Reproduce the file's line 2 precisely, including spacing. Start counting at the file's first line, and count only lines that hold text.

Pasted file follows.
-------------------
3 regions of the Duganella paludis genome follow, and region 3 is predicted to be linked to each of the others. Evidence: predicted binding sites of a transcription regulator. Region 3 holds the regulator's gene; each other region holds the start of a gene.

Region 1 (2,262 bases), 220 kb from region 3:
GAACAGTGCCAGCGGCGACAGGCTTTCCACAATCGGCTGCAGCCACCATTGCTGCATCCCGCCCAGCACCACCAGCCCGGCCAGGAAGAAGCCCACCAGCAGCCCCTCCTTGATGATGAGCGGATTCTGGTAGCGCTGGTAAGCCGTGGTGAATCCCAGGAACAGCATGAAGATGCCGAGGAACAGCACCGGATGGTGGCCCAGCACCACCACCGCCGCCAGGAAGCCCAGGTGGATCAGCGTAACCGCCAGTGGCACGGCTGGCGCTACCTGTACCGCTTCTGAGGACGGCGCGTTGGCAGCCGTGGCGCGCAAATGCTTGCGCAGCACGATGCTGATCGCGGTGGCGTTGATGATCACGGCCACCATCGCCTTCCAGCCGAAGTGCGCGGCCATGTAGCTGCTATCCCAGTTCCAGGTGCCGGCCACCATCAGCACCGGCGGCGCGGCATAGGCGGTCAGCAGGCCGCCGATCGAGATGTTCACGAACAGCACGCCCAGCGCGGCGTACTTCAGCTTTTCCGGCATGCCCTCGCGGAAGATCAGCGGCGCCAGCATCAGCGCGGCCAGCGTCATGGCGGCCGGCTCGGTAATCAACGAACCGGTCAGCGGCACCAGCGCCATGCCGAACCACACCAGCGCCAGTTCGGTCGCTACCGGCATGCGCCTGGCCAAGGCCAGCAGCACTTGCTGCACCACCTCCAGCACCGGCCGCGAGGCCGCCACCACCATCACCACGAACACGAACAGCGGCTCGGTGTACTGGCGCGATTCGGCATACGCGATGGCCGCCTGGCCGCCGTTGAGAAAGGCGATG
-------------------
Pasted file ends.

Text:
Region 1 (2,262 bases), 220 kb from region 3: